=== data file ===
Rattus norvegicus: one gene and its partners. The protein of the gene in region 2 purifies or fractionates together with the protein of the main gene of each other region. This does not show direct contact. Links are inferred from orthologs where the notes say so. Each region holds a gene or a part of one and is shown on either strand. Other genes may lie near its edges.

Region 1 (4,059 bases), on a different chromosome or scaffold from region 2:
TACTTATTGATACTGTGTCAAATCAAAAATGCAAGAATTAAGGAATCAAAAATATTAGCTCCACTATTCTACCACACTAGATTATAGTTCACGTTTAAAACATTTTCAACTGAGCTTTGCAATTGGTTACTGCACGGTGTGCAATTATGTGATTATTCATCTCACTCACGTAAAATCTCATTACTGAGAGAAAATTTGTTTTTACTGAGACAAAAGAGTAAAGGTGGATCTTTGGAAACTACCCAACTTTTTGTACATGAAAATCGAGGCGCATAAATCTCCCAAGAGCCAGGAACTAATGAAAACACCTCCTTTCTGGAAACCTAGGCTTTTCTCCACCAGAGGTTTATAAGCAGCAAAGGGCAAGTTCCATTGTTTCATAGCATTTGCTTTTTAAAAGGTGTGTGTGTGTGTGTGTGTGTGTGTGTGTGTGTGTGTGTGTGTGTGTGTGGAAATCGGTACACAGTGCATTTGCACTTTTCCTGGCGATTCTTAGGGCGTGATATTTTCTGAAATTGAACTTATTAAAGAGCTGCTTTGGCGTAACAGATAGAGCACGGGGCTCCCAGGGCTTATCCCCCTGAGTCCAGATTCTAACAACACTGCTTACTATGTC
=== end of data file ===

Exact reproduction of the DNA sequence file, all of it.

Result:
Rattus norvegicus: one gene and its partners. The protein of the gene in region 2 purifies or fractionates together with the protein of the main gene of each other region. This does not show direct contact. Links are inferred from orthologs where the notes say so. Each region holds a gene or a part of one and is shown on either strand. Other genes may lie near its edges.

Region 1 (4,059 bases), on a different chromosome or scaffold from region 2:
TACTTATTGATACTGTGTCAAATCAAAAATGCAAGAATTAAGGAATCAAAAATATTAGCTCCACTATTCTACCACACTAGATTATAGTTCACGTTTAAAACATTTTCAACTGAGCTTTGCAATTGGTTACTGCACGGTGTGCAATTATGTGATTATTCATCTCACTCACGTAAAATCTCATTACTGAGAGAAAATTTGTTTTTACTGAGACAAAAGAGTAAAGGTGGATCTTTGGAAACTACCCAACTTTTTGTACATGAAAATCGAGGCGCATAAATCTCCCAAGAGCCAGGAACTAATGAAAACACCTCCTTTCTGGAAACCTAGGCTTTTCTCCACCAGAGGTTTATAAGCAGCAAAGGGCAAGTTCCATTGTTTCATAGCATTTGCTTTTTAAAAGGTGTGTGTGTGTGTGTGTGTGTGTGTGTGTGTGTGTGTGTGTGTGTGTGTGGAAATCGGTACACAGTGCATTTGCACTTTTCCTGGCGATTCTTAGGGCGTGATATTTTCTGAAATTGAACTTATTAAAGAGCTGCTTTGGCGTAACAGATAGAGCACGGGGCTCCCAGGGCTTATCCCCCTGAGTCCAGATTCTAACAACACTGCTTACTATGTC